There is a very small number of translators working in the Croatian-Dutch language pair. Their number decreases even more if you consider their reliability. If you entrust your translation to an agency, then that translation agency must vouch for the quality and accuracy of the translation, as well as meeting a deadline. When entrusting your translation to an agency, you should be confident that your translation will be done professionally and to a high standard. That is why the translation price in translation agencies can be somewhat higher than it is with freelancers. At the same time, this gives you some certainty. Working with an agency will ensure consistent terminology and style in your translations since they are likely to use glossaries and translation memories (databases) dedicated to your industry or even custom-made for your company.

Besides, if you don't know the ins and outs of the translation industry, you don't know whether you'll get only a basic translation or an edited/proofread translation. Maybe you need a translation, editing, proofreading and industry-specific revision? To ensure the quality of translations for our clients, every translated document produced by Sinonim undergoes the process of editing and proofreading, as well as quality assurance, regardless of the language in question. Mistakes can happen to everyone. That is why you should do everything you can  to minimize or eliminate them.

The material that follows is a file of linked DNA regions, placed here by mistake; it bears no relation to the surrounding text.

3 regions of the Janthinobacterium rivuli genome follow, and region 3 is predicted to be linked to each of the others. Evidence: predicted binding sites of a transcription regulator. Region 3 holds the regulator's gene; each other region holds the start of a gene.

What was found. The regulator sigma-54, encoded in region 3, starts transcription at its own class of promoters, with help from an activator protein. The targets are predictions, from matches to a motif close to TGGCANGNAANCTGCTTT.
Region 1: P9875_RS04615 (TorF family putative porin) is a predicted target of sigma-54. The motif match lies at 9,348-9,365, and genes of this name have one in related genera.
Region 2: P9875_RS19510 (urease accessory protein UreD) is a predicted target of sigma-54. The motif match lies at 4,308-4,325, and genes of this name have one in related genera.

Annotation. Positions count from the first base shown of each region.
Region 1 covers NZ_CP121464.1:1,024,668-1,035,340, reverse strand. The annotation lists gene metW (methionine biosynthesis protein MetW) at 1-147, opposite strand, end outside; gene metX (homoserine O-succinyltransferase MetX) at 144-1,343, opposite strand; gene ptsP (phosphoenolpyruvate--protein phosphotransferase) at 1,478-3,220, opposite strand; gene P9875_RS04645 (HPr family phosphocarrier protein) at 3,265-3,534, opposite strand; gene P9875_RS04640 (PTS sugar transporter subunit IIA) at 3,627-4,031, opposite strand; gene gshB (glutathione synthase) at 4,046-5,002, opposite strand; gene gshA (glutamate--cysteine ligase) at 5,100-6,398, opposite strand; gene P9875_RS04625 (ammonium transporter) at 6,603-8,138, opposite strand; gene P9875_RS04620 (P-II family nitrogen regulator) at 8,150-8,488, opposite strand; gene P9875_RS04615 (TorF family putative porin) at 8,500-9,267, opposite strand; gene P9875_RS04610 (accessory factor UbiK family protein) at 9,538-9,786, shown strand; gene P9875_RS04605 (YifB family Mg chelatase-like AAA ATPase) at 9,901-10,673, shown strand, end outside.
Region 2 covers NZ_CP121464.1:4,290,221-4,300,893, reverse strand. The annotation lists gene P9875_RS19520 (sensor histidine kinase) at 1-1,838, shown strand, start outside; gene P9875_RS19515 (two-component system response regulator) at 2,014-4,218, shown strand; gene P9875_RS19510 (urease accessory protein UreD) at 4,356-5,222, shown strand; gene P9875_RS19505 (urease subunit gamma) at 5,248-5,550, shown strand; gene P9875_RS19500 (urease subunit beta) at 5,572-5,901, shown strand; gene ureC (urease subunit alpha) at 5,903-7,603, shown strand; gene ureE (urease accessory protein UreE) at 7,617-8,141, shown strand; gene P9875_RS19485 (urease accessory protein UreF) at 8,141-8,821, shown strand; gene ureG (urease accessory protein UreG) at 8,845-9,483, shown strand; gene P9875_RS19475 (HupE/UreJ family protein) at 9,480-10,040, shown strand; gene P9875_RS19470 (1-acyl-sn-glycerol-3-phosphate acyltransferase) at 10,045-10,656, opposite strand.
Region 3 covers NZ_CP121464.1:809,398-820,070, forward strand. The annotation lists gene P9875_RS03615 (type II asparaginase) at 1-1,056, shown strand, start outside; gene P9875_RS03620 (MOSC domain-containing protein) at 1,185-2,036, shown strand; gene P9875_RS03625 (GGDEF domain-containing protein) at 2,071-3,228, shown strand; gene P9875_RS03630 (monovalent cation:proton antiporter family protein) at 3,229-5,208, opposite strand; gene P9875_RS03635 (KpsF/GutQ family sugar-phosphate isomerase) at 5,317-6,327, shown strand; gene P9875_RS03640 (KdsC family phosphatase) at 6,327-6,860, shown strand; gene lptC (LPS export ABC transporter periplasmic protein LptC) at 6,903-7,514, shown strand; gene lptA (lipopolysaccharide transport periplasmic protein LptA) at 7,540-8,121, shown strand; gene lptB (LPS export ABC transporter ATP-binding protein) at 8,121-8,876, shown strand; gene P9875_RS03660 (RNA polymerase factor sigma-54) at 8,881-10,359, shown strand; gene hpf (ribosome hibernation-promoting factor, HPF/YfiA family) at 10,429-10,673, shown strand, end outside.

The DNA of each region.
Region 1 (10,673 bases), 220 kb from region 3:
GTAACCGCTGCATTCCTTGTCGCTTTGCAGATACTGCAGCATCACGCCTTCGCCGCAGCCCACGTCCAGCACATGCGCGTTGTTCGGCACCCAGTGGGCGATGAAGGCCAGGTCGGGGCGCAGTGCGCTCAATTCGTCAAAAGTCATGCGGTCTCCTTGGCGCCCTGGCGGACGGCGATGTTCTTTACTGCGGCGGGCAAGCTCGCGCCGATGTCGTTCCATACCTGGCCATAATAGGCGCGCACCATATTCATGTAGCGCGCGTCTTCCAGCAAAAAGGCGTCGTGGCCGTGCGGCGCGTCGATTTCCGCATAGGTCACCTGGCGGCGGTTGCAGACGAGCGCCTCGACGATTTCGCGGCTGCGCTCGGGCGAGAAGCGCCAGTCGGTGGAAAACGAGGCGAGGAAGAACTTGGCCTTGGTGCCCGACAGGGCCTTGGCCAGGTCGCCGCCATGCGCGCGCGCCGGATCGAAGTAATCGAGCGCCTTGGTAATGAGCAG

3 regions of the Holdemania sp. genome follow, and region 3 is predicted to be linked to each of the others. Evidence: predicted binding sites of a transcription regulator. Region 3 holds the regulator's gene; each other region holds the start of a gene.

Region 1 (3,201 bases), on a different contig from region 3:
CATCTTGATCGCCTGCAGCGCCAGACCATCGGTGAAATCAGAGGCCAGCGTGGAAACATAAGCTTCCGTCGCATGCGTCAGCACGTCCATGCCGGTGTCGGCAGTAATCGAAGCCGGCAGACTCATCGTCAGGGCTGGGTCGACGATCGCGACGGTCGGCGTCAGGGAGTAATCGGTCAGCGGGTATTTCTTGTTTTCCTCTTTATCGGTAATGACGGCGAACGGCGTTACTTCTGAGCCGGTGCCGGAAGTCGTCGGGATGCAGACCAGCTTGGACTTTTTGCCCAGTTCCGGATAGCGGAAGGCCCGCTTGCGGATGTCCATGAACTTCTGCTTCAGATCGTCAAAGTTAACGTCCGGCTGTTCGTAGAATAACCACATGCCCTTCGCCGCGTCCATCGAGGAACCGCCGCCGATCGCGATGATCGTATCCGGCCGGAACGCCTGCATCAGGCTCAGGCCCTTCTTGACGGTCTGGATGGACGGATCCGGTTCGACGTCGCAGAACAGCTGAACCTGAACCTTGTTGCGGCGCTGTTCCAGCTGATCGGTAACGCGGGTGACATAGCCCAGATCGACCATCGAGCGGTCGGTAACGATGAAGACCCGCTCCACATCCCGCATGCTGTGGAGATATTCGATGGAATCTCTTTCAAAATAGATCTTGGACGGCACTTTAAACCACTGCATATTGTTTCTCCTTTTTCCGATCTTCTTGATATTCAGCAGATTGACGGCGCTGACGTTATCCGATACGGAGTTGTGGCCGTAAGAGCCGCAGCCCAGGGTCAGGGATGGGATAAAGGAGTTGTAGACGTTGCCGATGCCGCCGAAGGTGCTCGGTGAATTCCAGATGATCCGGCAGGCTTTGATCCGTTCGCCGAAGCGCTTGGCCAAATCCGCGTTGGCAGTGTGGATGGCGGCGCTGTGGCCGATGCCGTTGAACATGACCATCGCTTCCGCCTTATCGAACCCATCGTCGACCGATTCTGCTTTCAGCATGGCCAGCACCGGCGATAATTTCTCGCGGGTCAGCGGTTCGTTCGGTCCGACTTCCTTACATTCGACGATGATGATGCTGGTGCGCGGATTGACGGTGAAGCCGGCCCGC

How to choose a good translator?

When selecting a translator or an agency, you should take into account everything offered as part of that service, the time required for translating the text, the reliability of the translator and his or her expertise. The translator's job requires learning and improvement on a daily basis. That is the person/agency you entrust with your work, documents, financial reports... Find someone to build a partnership with and help you achieve your goals. At the end of the day, this is what we do at Sinonim. We look forward to every new success story to which we have contributed.

For any additional questions and information, feel free to contact us at info@sinonim.hr.

The unique terminology of legal texts, along with cultural differences and linguistic specificities, can pose a real challenge to translators. Legal translation is not only a translation between two languages and two cultures, but also between two legal systems. Whether you're entrusting your legal translation to an agency or a freelancer, make sure they are reliable and professional.

In today's blog post, we bring you five reasons why it's important to hire a professional translator for legal translations.


  1. Low-Quality Translation Can Lead to Serious Consequences